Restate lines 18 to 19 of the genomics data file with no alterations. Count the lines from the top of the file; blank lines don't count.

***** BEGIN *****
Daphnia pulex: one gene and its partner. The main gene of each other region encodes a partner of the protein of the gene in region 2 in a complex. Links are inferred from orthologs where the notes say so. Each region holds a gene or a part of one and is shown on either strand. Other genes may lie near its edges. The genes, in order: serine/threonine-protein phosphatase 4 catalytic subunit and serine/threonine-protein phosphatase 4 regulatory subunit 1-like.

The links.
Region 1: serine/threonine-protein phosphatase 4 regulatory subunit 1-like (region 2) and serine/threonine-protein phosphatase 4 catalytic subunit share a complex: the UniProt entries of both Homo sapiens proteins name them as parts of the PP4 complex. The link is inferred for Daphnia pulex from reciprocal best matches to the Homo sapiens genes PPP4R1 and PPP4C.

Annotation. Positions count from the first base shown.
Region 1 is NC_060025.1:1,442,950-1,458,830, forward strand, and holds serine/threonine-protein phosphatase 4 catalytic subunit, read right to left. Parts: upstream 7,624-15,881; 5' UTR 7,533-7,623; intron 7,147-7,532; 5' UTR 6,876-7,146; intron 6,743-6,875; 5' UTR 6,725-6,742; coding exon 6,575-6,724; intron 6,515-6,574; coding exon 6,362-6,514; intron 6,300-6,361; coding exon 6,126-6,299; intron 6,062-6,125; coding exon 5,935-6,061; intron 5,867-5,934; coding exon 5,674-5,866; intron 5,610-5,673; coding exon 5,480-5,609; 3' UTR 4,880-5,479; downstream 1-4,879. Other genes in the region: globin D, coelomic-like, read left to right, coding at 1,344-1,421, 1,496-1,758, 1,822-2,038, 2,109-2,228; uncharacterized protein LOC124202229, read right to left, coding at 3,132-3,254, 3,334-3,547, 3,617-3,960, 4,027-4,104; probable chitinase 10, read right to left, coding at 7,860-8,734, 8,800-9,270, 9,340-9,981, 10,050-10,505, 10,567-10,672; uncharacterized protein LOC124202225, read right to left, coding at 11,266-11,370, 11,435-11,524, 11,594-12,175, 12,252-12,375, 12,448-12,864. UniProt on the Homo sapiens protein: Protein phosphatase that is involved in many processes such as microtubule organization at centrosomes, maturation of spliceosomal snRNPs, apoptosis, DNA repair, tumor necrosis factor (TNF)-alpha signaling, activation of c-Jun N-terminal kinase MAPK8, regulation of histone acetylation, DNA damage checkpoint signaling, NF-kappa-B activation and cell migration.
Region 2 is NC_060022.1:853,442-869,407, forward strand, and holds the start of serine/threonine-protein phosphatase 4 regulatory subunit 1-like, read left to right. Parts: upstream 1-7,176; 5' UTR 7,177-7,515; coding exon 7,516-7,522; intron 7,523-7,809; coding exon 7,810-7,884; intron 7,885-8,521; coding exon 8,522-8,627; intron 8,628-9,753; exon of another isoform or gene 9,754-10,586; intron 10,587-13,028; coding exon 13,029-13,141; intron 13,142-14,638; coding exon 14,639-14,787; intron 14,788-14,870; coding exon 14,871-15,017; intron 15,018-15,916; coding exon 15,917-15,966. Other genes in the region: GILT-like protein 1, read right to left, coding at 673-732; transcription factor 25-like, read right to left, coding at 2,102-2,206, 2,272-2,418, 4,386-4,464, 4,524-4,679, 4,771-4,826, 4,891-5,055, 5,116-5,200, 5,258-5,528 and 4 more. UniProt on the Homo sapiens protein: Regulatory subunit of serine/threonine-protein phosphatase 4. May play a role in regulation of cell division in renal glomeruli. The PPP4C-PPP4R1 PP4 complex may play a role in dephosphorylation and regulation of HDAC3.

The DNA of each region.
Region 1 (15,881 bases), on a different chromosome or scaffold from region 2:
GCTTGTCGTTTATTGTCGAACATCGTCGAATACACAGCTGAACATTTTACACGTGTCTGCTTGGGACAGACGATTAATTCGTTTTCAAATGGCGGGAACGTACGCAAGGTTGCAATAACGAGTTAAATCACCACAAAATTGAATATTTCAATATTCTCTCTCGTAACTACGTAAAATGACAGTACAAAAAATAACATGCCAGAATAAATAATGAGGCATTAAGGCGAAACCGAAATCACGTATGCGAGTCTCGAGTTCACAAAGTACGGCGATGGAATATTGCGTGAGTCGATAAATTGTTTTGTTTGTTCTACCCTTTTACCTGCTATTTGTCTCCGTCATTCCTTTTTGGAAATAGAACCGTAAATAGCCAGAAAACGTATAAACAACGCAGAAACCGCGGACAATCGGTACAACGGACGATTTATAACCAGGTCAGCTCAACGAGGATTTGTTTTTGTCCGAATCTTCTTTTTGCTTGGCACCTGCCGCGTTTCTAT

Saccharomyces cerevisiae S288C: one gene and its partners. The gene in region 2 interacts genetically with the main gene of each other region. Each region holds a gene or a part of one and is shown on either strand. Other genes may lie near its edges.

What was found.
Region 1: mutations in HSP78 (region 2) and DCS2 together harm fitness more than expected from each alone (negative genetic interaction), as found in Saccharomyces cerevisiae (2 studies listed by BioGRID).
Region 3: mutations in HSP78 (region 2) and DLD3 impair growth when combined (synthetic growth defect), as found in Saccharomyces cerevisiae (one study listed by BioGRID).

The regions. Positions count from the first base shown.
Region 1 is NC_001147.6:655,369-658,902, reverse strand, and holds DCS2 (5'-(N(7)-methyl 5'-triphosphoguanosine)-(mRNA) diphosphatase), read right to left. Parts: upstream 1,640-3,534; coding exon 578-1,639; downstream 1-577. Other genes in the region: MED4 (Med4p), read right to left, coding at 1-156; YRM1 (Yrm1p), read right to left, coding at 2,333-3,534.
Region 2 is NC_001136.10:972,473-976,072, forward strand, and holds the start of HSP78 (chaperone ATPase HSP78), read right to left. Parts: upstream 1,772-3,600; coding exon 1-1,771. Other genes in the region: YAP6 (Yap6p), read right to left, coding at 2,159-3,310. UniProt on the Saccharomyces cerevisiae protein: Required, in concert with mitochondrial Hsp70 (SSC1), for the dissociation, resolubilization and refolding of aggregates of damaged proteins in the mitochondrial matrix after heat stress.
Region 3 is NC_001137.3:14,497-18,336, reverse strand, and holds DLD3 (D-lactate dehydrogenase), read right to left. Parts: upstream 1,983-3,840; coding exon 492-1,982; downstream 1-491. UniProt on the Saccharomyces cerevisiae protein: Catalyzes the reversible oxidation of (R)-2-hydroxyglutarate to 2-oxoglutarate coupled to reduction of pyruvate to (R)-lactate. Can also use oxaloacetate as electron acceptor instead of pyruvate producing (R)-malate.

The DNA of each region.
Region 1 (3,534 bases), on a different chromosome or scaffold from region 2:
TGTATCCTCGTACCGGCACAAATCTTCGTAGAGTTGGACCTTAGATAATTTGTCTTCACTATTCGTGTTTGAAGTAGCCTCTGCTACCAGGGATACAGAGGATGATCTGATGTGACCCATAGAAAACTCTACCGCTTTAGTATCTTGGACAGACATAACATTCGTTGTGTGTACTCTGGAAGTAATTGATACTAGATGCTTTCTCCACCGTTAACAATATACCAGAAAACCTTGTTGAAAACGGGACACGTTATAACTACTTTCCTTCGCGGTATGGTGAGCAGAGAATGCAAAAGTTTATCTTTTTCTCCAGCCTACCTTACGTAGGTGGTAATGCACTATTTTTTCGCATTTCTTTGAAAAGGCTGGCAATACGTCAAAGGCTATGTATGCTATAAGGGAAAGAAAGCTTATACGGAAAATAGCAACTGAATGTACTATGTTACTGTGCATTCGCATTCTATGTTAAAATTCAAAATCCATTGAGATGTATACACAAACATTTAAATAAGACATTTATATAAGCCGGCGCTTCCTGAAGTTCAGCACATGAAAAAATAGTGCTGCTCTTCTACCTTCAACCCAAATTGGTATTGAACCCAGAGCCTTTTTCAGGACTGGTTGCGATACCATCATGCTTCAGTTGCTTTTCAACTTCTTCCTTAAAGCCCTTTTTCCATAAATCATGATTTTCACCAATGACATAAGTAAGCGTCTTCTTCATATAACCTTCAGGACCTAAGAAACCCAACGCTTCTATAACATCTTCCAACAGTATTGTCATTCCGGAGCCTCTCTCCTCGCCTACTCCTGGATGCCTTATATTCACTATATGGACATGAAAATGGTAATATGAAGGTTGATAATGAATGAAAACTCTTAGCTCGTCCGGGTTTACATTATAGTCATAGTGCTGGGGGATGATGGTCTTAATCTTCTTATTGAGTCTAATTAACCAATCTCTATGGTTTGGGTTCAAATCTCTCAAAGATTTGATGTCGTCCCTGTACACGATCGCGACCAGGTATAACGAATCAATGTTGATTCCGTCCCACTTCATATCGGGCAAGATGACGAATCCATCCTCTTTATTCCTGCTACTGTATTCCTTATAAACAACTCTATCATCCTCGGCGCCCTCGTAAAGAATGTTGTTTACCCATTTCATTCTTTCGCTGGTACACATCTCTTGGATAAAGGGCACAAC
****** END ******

The DNA of each region.
Region 1 (3,534 bases), on a different chromosome or scaffold from region 2: